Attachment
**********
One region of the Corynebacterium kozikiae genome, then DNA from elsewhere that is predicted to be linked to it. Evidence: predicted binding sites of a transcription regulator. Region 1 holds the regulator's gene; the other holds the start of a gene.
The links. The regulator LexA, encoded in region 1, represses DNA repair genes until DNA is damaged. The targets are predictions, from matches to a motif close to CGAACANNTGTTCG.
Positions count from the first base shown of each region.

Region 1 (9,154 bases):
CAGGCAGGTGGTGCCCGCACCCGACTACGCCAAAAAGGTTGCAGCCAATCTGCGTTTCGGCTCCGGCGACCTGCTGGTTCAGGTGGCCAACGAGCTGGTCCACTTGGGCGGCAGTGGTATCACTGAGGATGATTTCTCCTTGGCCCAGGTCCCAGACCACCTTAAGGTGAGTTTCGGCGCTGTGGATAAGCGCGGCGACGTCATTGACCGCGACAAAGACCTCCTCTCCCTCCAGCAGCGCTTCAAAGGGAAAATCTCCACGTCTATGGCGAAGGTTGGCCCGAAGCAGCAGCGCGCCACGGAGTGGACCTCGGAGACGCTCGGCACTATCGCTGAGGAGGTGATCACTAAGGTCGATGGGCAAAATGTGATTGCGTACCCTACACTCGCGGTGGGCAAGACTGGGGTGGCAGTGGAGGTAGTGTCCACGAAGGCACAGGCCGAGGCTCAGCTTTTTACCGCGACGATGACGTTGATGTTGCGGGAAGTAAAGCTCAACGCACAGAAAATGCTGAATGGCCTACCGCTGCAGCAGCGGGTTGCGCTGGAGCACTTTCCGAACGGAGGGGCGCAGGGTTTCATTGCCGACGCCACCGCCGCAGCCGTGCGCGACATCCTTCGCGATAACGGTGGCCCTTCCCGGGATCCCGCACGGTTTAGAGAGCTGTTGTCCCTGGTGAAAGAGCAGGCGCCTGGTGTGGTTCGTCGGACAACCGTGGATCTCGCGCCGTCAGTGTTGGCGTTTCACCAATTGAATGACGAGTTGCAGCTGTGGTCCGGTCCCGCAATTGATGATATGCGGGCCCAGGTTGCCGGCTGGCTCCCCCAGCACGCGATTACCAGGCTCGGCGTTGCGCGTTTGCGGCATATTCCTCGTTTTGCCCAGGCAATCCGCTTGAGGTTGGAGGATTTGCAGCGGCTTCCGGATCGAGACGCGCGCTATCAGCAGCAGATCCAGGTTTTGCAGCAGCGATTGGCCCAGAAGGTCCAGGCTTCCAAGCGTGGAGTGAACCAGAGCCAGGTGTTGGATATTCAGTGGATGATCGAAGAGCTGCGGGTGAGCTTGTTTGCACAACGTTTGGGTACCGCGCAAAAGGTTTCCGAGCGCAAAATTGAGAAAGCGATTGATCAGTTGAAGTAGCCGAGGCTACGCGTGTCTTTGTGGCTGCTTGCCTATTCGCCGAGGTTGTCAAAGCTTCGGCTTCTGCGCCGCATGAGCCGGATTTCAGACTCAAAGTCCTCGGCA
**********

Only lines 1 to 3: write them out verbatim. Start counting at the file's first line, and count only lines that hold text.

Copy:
One region of the Corynebacterium kozikiae genome, then DNA from elsewhere that is predicted to be linked to it. Evidence: predicted binding sites of a transcription regulator. Region 1 holds the regulator's gene; the other holds the start of a gene.
The links. The regulator LexA, encoded in region 1, represses DNA repair genes until DNA is damaged. The targets are predictions, from matches to a motif close to CGAACANNTGTTCG.
Positions count from the first base shown of each region.